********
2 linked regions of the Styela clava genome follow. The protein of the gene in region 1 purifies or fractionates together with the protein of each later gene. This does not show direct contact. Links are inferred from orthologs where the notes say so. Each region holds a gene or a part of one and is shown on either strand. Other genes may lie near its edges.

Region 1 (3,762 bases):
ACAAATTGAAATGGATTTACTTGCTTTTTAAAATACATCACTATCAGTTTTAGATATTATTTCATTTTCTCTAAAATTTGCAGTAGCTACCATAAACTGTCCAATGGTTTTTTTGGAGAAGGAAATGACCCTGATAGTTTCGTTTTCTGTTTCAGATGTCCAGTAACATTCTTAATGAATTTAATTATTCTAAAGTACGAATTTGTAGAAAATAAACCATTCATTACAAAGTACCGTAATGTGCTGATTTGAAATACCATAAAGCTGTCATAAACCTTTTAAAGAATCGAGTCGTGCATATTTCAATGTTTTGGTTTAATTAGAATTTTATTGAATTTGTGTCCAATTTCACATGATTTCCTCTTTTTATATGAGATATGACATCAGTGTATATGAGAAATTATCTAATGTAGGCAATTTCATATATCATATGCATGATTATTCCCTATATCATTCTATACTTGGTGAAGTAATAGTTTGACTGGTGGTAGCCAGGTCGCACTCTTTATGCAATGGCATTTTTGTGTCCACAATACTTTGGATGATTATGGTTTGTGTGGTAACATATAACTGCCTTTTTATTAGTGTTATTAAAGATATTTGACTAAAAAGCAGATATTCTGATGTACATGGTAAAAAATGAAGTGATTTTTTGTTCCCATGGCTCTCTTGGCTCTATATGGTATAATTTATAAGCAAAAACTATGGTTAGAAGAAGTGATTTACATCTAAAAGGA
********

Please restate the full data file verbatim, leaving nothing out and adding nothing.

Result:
2 linked regions of the Styela clava genome follow. The protein of the gene in region 1 purifies or fractionates together with the protein of each later gene. This does not show direct contact. Links are inferred from orthologs where the notes say so. Each region holds a gene or a part of one and is shown on either strand. Other genes may lie near its edges.

Region 1 (3,762 bases):
ACAAATTGAAATGGATTTACTTGCTTTTTAAAATACATCACTATCAGTTTTAGATATTATTTCATTTTCTCTAAAATTTGCAGTAGCTACCATAAACTGTCCAATGGTTTTTTTGGAGAAGGAAATGACCCTGATAGTTTCGTTTTCTGTTTCAGATGTCCAGTAACATTCTTAATGAATTTAATTATTCTAAAGTACGAATTTGTAGAAAATAAACCATTCATTACAAAGTACCGTAATGTGCTGATTTGAAATACCATAAAGCTGTCATAAACCTTTTAAAGAATCGAGTCGTGCATATTTCAATGTTTTGGTTTAATTAGAATTTTATTGAATTTGTGTCCAATTTCACATGATTTCCTCTTTTTATATGAGATATGACATCAGTGTATATGAGAAATTATCTAATGTAGGCAATTTCATATATCATATGCATGATTATTCCCTATATCATTCTATACTTGGTGAAGTAATAGTTTGACTGGTGGTAGCCAGGTCGCACTCTTTATGCAATGGCATTTTTGTGTCCACAATACTTTGGATGATTATGGTTTGTGTGGTAACATATAACTGCCTTTTTATTAGTGTTATTAAAGATATTTGACTAAAAAGCAGATATTCTGATGTACATGGTAAAAAATGAAGTGATTTTTTGTTCCCATGGCTCTCTTGGCTCTATATGGTATAATTTATAAGCAAAAACTATGGTTAGAAGAAGTGATTTACATCTAAAAGGA